Niq Mhlongo is one of my favourite South African storytellers. He is the author of three novels (Dog Eat Dog, After Tears, Way Back Home) which have been reprinted several times and translated into other languages like French and Spanish. Mhlongo is also well known for his short stories. His debut collection, Affluenza, gave readers a fascinating insight into contemporary South Africa. In those stories, Mhlongo tackled such wide-ranging issues as suicide and farm murders, exposing our prejudices and inability to communicate. He writes about the crucial nexus between race, gender and class and has a wicked sense of humour, often making you laugh while you squirm with discomfort.
Soweto, Under the Apricot Tree is Mhlongo’s second collection of short stories which takes us on a similar journey as the one before. The topics are as diverse, but the execution even more sophisticated. Mhlongo is one of those writers who go from strength to strength with every book. “If the apricot trees of Soweto could talk, what stories would they tell?” The question on the book’s back cover invites us to ponder. Stories are the easiest way of travelling to anywhere in the world, and Soweto, Under the Apricot Tree takes us into the heart of the famous township of Johannesburg. Unfortunately, in the fourteen years I have lived in South Africa, I have not had an opportunity to visit Soweto yet apart from when experiencing it through the eyes of some of its greatest storytellers. And having read everything else Mhlongo has written, I felt I was in good hands while embarking on this particular literary trip.
The short story is considered a tough genre to write, and an even tougher one to sell. As a writer, you have to make the limited space count. Mhlongo knows exactly how to lure you in and make you want to know more. Consider these opening lines for a few of the stories: “The bizarre address you gave me some ten years ago is still stuck in my memory.” Or: “Oupa Eastwood has reported the same incident more than ten times at different police stations.” Or: “Sitting next to the coffin were five men dressed in black suits.” And then you find out that the bizarre address referred to is in a cemetery. The incident Oupa Eastwood reports is of seeing “people attempting to commit suicide at the big hole near his home in Riverlea.” And despite the sombre occasion mentioned in the last of the three quotes above, you cannot help but smile soon after when you come across the following inverted reference to a popular classic: “the Dobsonville people had to deal with the fact that the marriage and the three funerals were happening on the same day.”
Mhlongo knows how to keep his readers hooked and guessing. As to the selling of his fiction, he doesn’t only wait for the publishers and booksellers to do their job. He is known for going from place to place and offering his books to interested readers from the boot of his car. And for those lucky ones to encounter him on his path, I bet he throws in a tale or two into the bargain.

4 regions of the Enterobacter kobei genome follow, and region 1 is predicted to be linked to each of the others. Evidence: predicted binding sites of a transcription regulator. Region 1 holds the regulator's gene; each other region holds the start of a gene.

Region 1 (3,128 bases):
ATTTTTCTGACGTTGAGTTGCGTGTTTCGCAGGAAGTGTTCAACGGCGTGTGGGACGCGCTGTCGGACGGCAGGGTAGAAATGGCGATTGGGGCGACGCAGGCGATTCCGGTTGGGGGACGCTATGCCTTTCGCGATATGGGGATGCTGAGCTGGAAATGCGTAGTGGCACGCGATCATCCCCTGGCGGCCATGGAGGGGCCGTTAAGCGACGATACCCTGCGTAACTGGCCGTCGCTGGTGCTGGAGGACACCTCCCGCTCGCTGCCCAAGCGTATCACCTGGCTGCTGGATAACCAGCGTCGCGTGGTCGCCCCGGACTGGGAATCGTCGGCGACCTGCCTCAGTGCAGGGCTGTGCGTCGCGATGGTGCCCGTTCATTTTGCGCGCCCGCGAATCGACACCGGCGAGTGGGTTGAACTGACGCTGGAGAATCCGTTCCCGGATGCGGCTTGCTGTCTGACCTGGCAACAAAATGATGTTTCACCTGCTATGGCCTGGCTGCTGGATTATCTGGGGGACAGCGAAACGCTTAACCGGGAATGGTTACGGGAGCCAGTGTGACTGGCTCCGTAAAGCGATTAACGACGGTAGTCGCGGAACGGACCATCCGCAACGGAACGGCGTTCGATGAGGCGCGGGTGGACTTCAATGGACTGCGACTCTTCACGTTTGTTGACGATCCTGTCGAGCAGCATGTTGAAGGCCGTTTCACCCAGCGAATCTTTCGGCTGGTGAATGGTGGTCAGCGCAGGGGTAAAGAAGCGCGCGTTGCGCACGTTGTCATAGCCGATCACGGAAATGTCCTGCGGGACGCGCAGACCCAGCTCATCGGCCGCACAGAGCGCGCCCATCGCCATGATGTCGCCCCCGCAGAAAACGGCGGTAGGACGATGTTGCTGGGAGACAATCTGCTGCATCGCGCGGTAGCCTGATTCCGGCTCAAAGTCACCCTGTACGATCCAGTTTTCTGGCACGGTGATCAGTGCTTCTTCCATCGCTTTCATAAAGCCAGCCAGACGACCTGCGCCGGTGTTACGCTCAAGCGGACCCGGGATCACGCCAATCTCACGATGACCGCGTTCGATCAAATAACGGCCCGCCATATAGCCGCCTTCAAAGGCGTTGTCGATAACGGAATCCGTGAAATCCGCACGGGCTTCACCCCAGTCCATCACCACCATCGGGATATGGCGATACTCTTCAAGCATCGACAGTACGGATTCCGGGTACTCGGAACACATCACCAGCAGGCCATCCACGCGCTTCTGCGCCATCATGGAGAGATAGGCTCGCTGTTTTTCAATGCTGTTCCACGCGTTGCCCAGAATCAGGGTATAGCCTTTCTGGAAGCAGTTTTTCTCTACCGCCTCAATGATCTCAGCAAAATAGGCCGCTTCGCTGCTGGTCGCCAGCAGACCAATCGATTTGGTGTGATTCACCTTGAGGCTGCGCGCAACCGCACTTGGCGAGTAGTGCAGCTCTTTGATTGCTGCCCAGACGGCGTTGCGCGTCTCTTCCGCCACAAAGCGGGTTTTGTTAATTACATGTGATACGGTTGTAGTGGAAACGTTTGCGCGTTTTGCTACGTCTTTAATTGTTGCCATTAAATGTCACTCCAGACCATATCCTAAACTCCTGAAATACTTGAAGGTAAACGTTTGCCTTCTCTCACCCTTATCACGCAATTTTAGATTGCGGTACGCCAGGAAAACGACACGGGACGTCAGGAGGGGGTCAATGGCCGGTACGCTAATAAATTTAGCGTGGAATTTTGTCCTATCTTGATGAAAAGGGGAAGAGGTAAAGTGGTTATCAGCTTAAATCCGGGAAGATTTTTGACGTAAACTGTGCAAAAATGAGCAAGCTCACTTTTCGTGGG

The eleven short stories in Soweto, Under the Apricot Tree are at times heart-wrenching, but the overwhelming impression they leave behind is one of satisfaction and delight in the art of the telling.
In the collection’s titular story a family gathers under an apricot tree on the day they unveil a tombstone for one of their relatives who passed away the previous year. Food is served and drink loosens some tongues. Secrets kept for many years spill out in the hours which follow.
At the centre of “My Father’s Eyes” is also a secret which leads a woman on a quest to search for her absent father: “Mokete was convinced it was my fault that our daughter was born with cerebral palsy. He insisted that I find my father and appease my ancestors with traditional sacrifices to make things right.”
In “Curiosity Killed the Cat”, two neighbouring families and cultures clash over the drowning of Bonaparte, a cat. Following the cat’s funeral, the Phalas family finds it difficult to connect to their grieving neighbours, the Moerdyks: “None of the cards came from the Phalas. They could not mourn. For them, and for Ousie Maria, a cat was just another animal. It could not be equated to a human being. In fact, to most Africans a cat is a symbol of witchcraft and bad luck.” But Ousie Maria has a different worry concerning the dead cat and as the conflict escalates, she has to face her own believes and guilt concerning the animal’s drowning.
Opinions and expectations collide on board of a flight to the UK in “Turbulence” when a young black scholar has to endure the ramblings of an elderly white lady relocating to her family in Australia: “I’m glad to see young black people like you studying”, she tells him. “You know, South Africa is going to the dogs because we’re led by uneducated people. That’s why I’m leaving.” Their journey takes an unforeseen turn which makes you look at their lives anew.
In “Nailed”, MEC Mgobhozi and one of his mistresses experience the shock of their lives when the woman’s husband comes home to find them together and decides to deal with the adulterers in his own way. Another romance ends badly in “Private Dancer Saudade”. “My heart has been broken before, but you are the first and the last person to break my life”, the narrator explains in a letter to her lover.
Like anywhere else, life under the apricot tree moves on in a dizzying speed and is often stranger than fiction. Niq Mhlongo brings the people and the places of Soweto to life. Between the funerals and the marriages, there are high hopes, devastating betrayals, and unexpected twists and turns as the streets of Soweto captivate on every page.
Soweto, Under the Apricot Tree
by Niq Mhlongo
Review first published in the Cape Times, 15 June 2018.